Today, astronomers have a pretty accurate idea of how stars were formed in the recent cosmic past. But do these laws also apply to older galaxies? For around a...
Just because someone is smart and well-motivated doesn't mean he or she can learn the visual skills needed to excel at tasks like matching fingerprints, interpreting medical X-rays, keeping track of aircraft on radar displays or forensic face matching.
That is the implication of a new study which shows for the first time that there is a broad range of differences in people's visual ability and that these...
Computer Tomography (CT) is a standard procedure in hospitals, but so far, the technology has not been suitable for imaging extremely small objects. In PNAS, a team from the Technical University of Munich (TUM) describes a Nano-CT device that creates three-dimensional x-ray images at resolutions up to 100 nanometers. The first test application: Together with colleagues from the University of Kassel and Helmholtz-Zentrum Geesthacht the researchers analyzed the locomotory system of a velvet worm.
During a CT analysis, the object under investigation is x-rayed and a detector measures the respective amount of radiation absorbed from various angles....
The quantum world is fragile; error correction codes are needed to protect the information stored in a quantum object from the deteriorating effects of noise. Quantum physicists in Innsbruck have developed a protocol to pass quantum information between differently encoded building blocks of a future quantum computer, such as processors and memories. Scientists may use this protocol in the future to build a data bus for quantum computers. The researchers have published their work in the journal Nature Communications.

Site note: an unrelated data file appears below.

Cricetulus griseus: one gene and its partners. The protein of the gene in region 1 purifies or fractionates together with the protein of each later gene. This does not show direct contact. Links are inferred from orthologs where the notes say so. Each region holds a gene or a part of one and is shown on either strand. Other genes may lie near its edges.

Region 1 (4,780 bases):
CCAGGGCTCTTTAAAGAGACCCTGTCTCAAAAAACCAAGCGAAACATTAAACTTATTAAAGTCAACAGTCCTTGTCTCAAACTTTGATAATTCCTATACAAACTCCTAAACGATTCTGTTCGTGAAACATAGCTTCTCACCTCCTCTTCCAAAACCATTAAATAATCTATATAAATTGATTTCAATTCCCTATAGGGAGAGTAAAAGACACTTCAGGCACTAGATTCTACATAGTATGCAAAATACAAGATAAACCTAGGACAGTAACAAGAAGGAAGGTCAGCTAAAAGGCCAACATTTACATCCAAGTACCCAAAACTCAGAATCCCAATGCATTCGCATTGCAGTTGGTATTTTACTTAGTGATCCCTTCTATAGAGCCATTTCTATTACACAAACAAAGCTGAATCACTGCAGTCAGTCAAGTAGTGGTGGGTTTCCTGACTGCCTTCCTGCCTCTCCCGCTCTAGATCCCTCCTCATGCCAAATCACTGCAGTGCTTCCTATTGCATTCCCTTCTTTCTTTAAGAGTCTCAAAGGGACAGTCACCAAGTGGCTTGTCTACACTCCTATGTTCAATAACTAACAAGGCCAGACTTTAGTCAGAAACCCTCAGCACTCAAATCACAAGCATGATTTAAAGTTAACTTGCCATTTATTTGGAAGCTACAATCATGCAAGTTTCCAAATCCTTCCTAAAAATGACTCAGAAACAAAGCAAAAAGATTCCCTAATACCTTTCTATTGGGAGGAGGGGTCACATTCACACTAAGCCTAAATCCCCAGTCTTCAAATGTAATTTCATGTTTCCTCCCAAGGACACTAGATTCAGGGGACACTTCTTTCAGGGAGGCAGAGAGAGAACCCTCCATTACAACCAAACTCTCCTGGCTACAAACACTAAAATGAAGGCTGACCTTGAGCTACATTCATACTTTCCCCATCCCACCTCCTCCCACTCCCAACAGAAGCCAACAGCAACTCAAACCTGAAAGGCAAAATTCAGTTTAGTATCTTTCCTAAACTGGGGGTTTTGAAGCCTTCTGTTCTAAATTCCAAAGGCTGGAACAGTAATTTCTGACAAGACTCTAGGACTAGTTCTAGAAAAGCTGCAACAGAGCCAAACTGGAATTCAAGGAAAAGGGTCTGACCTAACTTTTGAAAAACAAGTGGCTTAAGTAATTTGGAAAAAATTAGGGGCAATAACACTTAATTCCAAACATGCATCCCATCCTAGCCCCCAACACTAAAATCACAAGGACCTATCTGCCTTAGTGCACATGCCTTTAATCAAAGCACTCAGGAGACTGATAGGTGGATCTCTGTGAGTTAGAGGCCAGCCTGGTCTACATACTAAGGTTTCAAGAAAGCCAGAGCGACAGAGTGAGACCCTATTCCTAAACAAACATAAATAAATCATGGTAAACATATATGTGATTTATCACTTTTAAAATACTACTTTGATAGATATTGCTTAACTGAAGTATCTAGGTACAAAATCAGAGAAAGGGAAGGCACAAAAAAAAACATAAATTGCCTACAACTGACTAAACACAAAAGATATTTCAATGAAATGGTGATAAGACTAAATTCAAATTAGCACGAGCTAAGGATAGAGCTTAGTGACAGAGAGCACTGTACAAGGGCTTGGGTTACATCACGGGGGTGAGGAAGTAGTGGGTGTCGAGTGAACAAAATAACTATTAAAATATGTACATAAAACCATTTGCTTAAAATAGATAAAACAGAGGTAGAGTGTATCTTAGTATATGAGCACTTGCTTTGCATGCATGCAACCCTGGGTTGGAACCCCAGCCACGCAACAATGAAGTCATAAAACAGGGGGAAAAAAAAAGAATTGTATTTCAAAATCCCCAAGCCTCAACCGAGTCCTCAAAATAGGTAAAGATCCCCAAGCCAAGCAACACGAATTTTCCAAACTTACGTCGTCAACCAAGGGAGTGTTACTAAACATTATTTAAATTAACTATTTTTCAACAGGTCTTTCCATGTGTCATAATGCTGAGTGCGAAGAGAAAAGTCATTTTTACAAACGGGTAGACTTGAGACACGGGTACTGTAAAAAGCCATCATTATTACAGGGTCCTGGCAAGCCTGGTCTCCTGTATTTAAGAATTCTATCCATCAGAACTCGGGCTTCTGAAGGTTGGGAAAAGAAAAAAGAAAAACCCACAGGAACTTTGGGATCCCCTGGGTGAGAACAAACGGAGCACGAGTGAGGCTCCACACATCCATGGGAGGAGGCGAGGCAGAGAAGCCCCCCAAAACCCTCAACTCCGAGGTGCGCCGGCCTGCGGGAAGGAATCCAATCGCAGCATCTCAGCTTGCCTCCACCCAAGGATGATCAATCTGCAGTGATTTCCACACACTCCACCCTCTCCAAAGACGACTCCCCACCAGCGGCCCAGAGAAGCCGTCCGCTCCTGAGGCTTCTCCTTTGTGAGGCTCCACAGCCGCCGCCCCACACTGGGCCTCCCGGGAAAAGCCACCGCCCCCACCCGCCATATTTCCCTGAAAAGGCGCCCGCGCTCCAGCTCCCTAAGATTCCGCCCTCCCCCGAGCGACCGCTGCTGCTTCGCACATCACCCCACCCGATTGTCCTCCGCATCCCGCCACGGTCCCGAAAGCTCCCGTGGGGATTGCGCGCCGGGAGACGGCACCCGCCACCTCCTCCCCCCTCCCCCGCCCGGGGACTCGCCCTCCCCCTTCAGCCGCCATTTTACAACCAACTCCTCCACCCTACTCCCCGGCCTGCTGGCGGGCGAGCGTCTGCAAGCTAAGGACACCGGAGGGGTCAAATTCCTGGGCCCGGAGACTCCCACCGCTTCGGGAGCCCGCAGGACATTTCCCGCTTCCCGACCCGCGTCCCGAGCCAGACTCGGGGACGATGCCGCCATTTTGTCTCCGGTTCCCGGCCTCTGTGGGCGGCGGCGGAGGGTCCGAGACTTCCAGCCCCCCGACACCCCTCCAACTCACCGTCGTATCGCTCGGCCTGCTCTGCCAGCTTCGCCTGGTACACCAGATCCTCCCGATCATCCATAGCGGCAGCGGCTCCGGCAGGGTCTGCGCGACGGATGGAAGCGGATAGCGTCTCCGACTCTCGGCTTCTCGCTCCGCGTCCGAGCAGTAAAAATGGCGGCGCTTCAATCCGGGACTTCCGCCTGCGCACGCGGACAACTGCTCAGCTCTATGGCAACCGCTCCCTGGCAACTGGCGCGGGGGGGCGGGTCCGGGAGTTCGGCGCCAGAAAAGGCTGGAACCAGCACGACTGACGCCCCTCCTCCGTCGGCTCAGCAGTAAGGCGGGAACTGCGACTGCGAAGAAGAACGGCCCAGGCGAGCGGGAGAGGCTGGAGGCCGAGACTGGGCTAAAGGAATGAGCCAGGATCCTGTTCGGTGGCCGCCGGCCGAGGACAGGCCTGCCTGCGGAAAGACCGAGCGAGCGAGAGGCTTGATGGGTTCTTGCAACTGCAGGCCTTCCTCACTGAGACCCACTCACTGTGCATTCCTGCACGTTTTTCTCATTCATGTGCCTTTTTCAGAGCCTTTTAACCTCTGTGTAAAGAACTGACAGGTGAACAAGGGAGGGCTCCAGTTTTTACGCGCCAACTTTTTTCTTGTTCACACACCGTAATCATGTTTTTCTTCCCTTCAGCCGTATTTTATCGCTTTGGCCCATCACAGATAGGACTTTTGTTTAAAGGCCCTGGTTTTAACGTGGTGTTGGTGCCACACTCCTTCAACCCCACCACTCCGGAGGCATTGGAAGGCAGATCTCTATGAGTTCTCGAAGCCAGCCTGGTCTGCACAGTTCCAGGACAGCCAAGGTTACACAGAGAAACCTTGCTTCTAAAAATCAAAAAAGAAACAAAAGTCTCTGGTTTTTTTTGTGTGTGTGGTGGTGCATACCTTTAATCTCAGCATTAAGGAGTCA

Future quantum computers will be able to solve problems where conventional computers fail today. We are still far away from any large-scale implementation,...
Pillared graphene would transfer heat better if the theoretical material had a few asymmetric junctions that caused wrinkles, according to Rice University...
15.11.2017 | Event News
15.11.2017 | Event News
30.10.2017 | Event News
17.11.2017 | Physics and Astronomy
17.11.2017 | Health and Medicine
17.11.2017 | Studies and Analyses